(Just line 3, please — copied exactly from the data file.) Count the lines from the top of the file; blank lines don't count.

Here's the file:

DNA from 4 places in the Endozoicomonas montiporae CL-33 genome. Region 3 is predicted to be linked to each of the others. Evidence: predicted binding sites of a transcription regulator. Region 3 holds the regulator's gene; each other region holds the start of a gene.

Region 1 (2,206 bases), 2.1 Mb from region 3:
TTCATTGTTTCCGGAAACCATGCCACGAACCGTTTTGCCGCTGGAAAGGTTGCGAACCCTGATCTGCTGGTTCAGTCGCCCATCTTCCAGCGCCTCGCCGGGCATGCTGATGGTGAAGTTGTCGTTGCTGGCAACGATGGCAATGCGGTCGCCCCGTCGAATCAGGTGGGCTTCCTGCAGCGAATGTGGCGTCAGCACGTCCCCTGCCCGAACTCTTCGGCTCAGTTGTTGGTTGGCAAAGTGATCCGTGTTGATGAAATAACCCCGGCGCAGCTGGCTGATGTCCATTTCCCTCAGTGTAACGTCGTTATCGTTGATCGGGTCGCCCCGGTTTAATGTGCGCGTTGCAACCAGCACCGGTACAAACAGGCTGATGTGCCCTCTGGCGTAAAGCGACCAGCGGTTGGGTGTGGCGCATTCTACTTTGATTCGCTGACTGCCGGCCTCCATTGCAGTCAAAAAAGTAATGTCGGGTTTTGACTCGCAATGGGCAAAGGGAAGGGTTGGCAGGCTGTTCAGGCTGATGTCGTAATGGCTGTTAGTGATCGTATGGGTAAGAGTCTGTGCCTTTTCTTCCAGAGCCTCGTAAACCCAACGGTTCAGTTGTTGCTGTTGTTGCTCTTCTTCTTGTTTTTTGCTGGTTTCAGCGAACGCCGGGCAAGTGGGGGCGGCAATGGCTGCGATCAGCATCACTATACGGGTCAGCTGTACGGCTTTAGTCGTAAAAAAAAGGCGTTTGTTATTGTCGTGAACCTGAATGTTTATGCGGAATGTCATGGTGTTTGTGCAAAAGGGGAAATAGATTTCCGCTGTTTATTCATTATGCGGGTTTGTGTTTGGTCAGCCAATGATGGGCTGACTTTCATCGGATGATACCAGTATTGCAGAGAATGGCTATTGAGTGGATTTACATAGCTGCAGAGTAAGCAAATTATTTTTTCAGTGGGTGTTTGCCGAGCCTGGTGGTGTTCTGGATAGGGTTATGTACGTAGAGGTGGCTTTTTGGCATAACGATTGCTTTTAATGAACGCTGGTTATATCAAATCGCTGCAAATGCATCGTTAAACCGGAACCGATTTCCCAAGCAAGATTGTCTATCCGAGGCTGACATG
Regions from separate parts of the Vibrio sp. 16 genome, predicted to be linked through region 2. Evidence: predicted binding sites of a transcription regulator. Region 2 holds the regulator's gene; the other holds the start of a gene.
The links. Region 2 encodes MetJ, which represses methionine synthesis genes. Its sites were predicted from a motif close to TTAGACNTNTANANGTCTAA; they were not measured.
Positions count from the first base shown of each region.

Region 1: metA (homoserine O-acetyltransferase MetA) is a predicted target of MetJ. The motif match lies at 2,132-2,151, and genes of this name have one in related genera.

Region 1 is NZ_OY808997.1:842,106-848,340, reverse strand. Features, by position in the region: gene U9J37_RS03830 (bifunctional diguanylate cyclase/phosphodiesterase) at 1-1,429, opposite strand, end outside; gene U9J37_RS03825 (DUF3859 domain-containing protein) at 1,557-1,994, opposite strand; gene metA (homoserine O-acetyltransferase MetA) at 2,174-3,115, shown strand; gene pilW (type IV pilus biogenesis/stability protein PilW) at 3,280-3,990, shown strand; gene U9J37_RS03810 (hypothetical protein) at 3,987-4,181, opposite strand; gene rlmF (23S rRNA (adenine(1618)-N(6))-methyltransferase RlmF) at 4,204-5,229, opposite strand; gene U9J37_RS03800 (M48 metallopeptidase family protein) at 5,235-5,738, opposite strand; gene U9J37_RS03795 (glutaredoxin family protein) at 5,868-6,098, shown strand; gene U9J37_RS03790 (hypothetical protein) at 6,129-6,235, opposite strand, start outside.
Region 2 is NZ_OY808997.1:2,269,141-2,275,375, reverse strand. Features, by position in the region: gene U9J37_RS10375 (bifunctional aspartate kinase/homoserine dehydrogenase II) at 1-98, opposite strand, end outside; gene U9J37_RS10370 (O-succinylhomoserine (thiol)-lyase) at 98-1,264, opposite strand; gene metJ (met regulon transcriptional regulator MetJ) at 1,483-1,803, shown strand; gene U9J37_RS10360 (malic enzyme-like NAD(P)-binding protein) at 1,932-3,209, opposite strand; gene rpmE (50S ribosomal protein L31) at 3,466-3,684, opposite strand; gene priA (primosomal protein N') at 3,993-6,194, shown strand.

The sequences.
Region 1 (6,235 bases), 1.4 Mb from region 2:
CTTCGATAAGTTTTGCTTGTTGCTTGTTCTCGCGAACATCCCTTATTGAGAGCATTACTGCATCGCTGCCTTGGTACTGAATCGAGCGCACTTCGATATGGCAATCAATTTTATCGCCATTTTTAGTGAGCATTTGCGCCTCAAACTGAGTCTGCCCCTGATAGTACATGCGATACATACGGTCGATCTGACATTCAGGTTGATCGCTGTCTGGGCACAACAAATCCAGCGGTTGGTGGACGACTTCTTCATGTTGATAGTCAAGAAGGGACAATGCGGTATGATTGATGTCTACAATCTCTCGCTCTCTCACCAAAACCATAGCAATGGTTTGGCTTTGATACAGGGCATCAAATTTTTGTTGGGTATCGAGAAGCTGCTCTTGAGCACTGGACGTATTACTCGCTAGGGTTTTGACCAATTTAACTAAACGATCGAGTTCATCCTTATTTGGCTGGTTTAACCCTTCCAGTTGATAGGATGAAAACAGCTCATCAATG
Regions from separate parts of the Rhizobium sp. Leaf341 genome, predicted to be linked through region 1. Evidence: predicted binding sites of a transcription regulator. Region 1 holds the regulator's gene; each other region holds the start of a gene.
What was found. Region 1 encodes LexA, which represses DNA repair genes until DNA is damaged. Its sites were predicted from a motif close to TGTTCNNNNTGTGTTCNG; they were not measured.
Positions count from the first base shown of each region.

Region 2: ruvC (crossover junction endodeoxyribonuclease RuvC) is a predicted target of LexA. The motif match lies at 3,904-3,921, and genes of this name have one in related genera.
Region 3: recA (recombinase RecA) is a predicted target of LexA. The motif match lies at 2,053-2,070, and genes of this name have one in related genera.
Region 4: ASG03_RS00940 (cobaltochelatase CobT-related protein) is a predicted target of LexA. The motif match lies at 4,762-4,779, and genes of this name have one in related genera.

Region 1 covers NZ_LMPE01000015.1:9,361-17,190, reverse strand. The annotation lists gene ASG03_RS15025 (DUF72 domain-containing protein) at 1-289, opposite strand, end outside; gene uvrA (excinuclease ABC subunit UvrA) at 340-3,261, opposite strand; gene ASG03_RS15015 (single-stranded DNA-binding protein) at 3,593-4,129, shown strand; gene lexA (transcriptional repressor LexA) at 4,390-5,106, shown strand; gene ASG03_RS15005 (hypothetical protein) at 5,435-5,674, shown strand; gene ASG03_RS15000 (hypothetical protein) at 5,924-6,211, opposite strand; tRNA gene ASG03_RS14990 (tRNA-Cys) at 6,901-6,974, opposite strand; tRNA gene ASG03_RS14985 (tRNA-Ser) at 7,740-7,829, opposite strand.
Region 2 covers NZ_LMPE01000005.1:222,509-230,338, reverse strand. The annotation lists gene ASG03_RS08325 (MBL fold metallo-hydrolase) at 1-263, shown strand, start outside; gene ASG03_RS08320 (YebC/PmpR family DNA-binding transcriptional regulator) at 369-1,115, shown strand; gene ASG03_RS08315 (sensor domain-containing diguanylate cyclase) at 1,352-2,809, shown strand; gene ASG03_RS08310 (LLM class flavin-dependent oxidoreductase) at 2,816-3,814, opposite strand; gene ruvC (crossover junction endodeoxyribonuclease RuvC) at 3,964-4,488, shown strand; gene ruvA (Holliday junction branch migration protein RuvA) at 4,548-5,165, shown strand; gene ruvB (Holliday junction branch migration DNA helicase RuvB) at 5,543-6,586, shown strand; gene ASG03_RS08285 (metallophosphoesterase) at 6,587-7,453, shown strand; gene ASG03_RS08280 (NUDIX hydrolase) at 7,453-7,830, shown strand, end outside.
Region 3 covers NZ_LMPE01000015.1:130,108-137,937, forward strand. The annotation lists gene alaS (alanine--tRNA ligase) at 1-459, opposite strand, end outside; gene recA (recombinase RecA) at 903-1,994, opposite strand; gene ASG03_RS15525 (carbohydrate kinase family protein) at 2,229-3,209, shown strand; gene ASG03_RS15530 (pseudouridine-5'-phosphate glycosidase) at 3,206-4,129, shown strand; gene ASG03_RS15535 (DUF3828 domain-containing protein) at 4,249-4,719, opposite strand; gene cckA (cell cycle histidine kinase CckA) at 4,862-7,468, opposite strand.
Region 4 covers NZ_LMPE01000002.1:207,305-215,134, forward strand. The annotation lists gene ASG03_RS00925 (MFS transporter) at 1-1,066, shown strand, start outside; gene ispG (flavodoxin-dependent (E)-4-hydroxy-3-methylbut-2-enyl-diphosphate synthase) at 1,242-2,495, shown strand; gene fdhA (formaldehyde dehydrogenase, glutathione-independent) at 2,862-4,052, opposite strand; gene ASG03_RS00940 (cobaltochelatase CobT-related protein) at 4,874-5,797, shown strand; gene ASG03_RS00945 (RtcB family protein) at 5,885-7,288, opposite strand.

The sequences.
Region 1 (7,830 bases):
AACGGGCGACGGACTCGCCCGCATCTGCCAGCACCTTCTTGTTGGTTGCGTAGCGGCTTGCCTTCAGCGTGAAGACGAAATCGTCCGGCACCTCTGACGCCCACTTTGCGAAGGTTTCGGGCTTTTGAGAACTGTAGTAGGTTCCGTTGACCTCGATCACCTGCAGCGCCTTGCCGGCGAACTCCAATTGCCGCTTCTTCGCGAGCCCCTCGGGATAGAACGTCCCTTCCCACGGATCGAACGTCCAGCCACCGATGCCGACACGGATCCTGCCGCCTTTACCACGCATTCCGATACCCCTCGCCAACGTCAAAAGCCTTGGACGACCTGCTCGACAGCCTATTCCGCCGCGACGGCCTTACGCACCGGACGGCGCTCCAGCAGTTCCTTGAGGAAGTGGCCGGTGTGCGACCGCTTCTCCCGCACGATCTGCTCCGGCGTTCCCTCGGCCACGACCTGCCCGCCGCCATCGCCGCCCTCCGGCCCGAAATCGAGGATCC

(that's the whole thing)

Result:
TTCATTGTTTCCGGAAACCATGCCACGAACCGTTTTGCCGCTGGAAAGGTTGCGAACCCTGATCTGCTGGTTCAGTCGCCCATCTTCCAGCGCCTCGCCGGGCATGCTGATGGTGAAGTTGTCGTTGCTGGCAACGATGGCAATGCGGTCGCCCCGTCGAATCAGGTGGGCTTCCTGCAGCGAATGTGGCGTCAGCACGTCCCCTGCCCGAACTCTTCGGCTCAGTTGTTGGTTGGCAAAGTGATCCGTGTTGATGAAATAACCCCGGCGCAGCTGGCTGATGTCCATTTCCCTCAGTGTAACGTCGTTATCGTTGATCGGGTCGCCCCGGTTTAATGTGCGCGTTGCAACCAGCACCGGTACAAACAGGCTGATGTGCCCTCTGGCGTAAAGCGACCAGCGGTTGGGTGTGGCGCATTCTACTTTGATTCGCTGACTGCCGGCCTCCATTGCAGTCAAAAAAGTAATGTCGGGTTTTGACTCGCAATGGGCAAAGGGAAGGGTTGGCAGGCTGTTCAGGCTGATGTCGTAATGGCTGTTAGTGATCGTATGGGTAAGAGTCTGTGCCTTTTCTTCCAGAGCCTCGTAAACCCAACGGTTCAGTTGTTGCTGTTGTTGCTCTTCTTCTTGTTTTTTGCTGGTTTCAGCGAACGCCGGGCAAGTGGGGGCGGCAATGGCTGCGATCAGCATCACTATACGGGTCAGCTGTACGGCTTTAGTCGTAAAAAAAAGGCGTTTGTTATTGTCGTGAACCTGAATGTTTATGCGGAATGTCATGGTGTTTGTGCAAAAGGGGAAATAGATTTCCGCTGTTTATTCATTATGCGGGTTTGTGTTTGGTCAGCCAATGATGGGCTGACTTTCATCGGATGATACCAGTATTGCAGAGAATGGCTATTGAGTGGATTTACATAGCTGCAGAGTAAGCAAATTATTTTTTCAGTGGGTGTTTGCCGAGCCTGGTGGTGTTCTGGATAGGGTTATGTACGTAGAGGTGGCTTTTTGGCATAACGATTGCTTTTAATGAACGCTGGTTATATCAAATCGCTGCAAATGCATCGTTAAACCGGAACCGATTTCCCAAGCAAGATTGTCTATCCGAGGCTGACATG